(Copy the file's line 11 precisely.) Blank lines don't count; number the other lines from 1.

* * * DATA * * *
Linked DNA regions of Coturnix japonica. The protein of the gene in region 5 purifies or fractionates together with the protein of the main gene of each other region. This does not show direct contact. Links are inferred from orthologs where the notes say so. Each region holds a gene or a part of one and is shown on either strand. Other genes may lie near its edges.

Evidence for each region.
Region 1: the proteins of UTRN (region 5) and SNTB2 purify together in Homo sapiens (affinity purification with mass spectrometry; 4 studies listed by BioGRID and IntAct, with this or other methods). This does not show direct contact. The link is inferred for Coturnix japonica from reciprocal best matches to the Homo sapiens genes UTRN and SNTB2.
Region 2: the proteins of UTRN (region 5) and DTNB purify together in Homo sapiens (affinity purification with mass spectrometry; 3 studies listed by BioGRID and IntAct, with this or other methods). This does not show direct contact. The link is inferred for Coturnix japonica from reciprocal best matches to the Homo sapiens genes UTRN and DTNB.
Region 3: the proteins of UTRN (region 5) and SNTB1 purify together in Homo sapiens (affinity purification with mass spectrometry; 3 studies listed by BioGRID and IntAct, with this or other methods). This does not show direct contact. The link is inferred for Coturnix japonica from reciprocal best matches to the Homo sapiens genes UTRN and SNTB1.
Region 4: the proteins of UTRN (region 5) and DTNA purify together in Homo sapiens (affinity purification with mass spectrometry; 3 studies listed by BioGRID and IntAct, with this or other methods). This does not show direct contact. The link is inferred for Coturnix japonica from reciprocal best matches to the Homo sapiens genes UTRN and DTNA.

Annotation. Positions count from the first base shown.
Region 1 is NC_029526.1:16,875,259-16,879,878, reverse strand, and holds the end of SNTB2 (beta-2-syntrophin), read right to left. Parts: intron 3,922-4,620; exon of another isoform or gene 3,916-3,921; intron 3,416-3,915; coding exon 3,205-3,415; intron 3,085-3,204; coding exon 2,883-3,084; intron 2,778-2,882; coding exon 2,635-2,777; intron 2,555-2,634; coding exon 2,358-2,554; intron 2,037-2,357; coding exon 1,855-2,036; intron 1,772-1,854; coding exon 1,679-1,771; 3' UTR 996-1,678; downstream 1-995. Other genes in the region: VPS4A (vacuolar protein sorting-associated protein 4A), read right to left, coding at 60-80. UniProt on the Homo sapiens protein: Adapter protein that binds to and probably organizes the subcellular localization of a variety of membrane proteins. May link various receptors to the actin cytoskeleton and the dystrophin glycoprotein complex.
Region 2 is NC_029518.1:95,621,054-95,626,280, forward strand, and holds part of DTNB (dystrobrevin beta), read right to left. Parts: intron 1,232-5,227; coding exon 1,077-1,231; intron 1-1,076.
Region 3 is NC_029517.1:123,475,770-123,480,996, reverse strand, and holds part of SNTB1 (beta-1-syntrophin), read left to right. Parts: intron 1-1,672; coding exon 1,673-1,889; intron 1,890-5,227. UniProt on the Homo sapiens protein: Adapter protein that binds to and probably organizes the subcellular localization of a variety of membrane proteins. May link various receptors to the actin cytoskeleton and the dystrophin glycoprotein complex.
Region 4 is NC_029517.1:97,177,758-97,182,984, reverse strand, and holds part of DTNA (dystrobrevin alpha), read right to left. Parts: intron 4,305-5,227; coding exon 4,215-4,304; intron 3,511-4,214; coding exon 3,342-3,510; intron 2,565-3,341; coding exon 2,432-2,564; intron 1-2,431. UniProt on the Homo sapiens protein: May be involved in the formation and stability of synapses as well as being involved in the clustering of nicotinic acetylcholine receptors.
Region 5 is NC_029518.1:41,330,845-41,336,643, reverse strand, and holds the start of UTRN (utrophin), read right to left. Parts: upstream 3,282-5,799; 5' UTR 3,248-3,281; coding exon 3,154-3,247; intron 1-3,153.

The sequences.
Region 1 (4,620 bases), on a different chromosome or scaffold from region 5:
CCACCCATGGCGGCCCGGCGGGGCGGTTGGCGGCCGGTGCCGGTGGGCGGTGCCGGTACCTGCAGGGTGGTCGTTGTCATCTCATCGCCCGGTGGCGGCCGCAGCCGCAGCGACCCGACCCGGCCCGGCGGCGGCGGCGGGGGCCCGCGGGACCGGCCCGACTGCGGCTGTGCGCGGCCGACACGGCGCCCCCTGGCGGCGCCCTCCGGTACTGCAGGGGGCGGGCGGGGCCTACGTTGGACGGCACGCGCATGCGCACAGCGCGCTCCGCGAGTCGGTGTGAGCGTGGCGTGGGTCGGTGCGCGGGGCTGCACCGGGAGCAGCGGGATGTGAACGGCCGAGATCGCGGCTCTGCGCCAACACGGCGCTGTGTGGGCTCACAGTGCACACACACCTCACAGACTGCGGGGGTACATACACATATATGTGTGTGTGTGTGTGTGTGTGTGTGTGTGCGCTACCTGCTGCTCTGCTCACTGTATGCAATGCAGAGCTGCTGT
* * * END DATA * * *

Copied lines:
Region 4 is NC_029517.1:97,177,758-97,182,984, reverse strand, and holds part of DTNA (dystrobrevin alpha), read right to left. Parts: intron 4,305-5,227; coding exon 4,215-4,304; intron 3,511-4,214; coding exon 3,342-3,510; intron 2,565-3,341; coding exon 2,432-2,564; intron 1-2,431. UniProt on the Homo sapiens protein: May be involved in the formation and stability of synapses as well as being involved in the clustering of nicotinic acetylcholine receptors.